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Rittal’s RiMatrix S takes centre stage at DCW

Rittal’s RiMatrix S takes centre stage at Data Centre World 2016

IT flexibility, corporate agility and reducing operational costs are just some of the key themes critical to business success that Rittal will be tackling at Data Centre World 2016. Advanced IT infrastructures and streamlined processes help drive business competitiveness, but the speed of global innovation continues to get faster, which means a smarter approach is required to compete successfully.

This is where modular resources come into their own and is one reason why they are increasingly the go-to solution for IT professionals looking to develop their data centres across a range of industry sectors from financial institutions to manufacturing companies, as well as the oil/gas sectors and the military. Rittal’s RiMatrix S modular system will be taking centre stage on the company’s stand no. J20 at the show. RiMatrix S provides an intelligent modular infrastructure from a single source.  The enclosure technology, power distribution, system climate control and electronics, right through to the IT technology are pivotal to this concept. Based on the TS 8 enclosure and IT rack system platform, RiMatrix S delivers advantages such as flexibility, quick and simple assembly, minimal warehousing, fast availability and high quality.

It offers both an integrated solution for IT infrastructures and a future-enabled and comprehensive solution for building up state-of-the art data centres.  All this is backed by Rittal’s high-quality engineering, and expert servicing and support. “There are many reasons why companies are electing to choose modular solutions like the RiMatrix S for data centres – and flexibility and substantial capex savings are very important elements,” says Clive Partridge, Rittal Technical Manager, IT Infrastructure. “But RiMatrix S also offers lower operating costs and higher energy efficiency.

Both are key determining factors for many businesses given the exponential growth in data volumes that data centres now need to handle and the increasing cost of energy both of which are increasing pressure on IT budgets.” Modular solutions offer both permanent as well as temporary data centres and can be supplied within shipping containers or steel rooms that are pre- manufactured at the supplier site.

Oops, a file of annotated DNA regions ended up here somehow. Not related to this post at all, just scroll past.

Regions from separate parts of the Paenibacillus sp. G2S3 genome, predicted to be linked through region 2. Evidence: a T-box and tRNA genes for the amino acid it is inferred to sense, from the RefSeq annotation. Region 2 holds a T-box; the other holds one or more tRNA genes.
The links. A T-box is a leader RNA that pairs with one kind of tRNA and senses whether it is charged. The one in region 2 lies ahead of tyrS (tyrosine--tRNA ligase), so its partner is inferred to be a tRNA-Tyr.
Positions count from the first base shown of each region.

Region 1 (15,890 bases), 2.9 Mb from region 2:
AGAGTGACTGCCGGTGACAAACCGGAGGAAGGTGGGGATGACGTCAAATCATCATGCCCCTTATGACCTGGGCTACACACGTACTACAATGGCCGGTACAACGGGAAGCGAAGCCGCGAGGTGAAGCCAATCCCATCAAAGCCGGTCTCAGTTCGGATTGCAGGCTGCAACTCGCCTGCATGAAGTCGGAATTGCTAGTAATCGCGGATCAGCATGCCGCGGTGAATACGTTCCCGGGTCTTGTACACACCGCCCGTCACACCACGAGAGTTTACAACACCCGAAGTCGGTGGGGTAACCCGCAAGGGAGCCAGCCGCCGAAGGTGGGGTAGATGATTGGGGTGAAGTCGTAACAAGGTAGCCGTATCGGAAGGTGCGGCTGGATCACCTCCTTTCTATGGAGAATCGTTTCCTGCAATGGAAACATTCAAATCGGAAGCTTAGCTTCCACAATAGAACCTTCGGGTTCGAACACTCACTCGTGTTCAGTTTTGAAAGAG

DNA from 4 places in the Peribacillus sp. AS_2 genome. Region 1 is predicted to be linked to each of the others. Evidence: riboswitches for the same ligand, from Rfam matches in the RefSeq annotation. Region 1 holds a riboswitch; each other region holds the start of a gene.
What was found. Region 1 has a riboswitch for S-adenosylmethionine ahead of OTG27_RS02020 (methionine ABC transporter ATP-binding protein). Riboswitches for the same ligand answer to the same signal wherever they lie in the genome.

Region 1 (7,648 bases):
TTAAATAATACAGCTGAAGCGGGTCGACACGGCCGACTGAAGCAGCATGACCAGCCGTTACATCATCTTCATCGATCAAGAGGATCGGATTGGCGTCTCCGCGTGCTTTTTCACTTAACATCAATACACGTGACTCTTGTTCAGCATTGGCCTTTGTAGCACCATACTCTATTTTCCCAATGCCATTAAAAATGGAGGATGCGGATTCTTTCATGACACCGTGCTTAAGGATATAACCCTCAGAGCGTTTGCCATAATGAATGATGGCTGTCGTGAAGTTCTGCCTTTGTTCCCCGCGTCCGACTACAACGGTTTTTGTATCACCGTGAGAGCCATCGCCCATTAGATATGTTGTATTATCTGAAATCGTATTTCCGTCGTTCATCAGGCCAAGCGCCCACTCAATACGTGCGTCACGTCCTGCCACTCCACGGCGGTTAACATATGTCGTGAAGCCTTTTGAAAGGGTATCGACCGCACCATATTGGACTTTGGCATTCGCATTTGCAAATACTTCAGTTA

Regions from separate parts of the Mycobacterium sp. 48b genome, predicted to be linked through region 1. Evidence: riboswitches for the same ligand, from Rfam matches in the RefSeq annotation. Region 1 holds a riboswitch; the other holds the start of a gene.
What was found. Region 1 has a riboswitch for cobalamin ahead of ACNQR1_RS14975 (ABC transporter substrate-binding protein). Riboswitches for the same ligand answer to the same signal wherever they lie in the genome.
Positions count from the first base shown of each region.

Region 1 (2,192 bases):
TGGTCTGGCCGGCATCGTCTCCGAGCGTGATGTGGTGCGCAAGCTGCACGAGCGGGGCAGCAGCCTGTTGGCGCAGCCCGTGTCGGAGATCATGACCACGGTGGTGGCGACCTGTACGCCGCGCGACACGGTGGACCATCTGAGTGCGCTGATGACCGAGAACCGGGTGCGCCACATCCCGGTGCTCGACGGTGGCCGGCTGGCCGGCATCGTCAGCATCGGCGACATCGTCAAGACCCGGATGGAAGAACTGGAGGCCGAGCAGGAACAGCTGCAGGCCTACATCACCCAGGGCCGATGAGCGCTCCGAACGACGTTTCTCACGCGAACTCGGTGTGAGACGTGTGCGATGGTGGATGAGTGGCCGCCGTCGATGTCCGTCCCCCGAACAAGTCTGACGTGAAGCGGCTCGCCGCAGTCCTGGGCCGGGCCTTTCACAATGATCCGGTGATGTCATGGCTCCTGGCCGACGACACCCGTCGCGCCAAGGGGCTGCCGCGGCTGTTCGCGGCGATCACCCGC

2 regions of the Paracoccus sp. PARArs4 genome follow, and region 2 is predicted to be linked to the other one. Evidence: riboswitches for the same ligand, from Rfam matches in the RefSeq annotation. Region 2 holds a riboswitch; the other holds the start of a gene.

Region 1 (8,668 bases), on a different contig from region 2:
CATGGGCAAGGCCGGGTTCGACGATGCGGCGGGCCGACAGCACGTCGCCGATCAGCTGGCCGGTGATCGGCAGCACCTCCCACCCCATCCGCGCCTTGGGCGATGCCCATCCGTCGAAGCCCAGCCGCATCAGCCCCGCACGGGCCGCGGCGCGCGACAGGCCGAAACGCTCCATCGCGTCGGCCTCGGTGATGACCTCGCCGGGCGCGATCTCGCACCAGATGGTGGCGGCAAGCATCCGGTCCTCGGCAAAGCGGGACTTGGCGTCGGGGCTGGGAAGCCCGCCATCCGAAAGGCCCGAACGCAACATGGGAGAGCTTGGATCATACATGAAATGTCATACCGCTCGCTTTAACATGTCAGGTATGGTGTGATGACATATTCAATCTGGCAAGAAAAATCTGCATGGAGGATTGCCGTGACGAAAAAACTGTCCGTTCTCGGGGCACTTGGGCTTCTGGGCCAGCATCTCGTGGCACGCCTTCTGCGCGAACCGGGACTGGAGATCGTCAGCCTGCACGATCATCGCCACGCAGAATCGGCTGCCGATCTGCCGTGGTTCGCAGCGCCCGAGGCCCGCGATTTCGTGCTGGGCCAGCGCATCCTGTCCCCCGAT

They can be deployed or assembled on a customer site for external use, or supplied as building-block style designs for use within data centre buildings, effectively replacing traditional raised floor and purpose-built facilities. Furthermore, RiMatrix S can be deployed within weeks of receiving an order and in any environment, ensuring IT professionals are able to respond quickly to any demands placed upon them. Further information at www.rittal.co.uk and www.friedhelm-loh-group.com, or on twitter @rittal_ltd.

 

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Rittal – The System at Drives & Controls

Rittal will be showcasing some of its leading enclosure  technologies at Drives and Controls 2016. Visitors to Rittal’s Stand D230 will be able to view its innovative modular enclosures, power distribution, and climate control systems, commonly specified as the No.1 choice for protecting critical equipment.

 

 

Of particular note will be the presence of the new, award- winning Blue e+ climate control system which was launched last year to great acclaim thanks to its outstanding energy savings and flexibility. There will also be the chance to understand more about  panel building automation, as well as servicing and  maintenance programmes, designed to maximise your  system’s efficiency, flexibility and longevity.   And the company’s popular demonstration bus will be on  Stand D964 giving visitors a “hands on” experience and live  demonstration of Rittal products. Rittal – The System The company’s renowned infrastructure system – “Rittal – The System” – offers five perfectly matched modules: rack, power, cooling, security and monitoring and remote management. Based around Rittal’s TS 8 control cabinet and TS IT rack system platform, “Rittal – The System” offers modular, custom-fit solutions, providing maximum rack volumes, high levels of surface protection, stability and endless expansion possibilities.  Today, more than 10 million TS 8 bayed enclosure are deployed across a huge range of industries worldwide. Critical to its success has been its flexibility and efficiency, high quality, safety standards, and its global availability. 

Also on show will be a selection of Rittal’s top-selling, cost-effective wall boxes. Compact Enclosures AE provide highly technical solutions to protect the valuable systems within.  Their attributes and many benefits include corrosion resistance and a range of accessories for easy assembly as well as security and environmentals.

Blue e+ The award-winning Blue e+ climate control system is a major advance for both the industrial and IT sectors and provides benefits to all users.  It addresses common problems of panel builders, systems integrators, original equipment manufacturers and end users alike.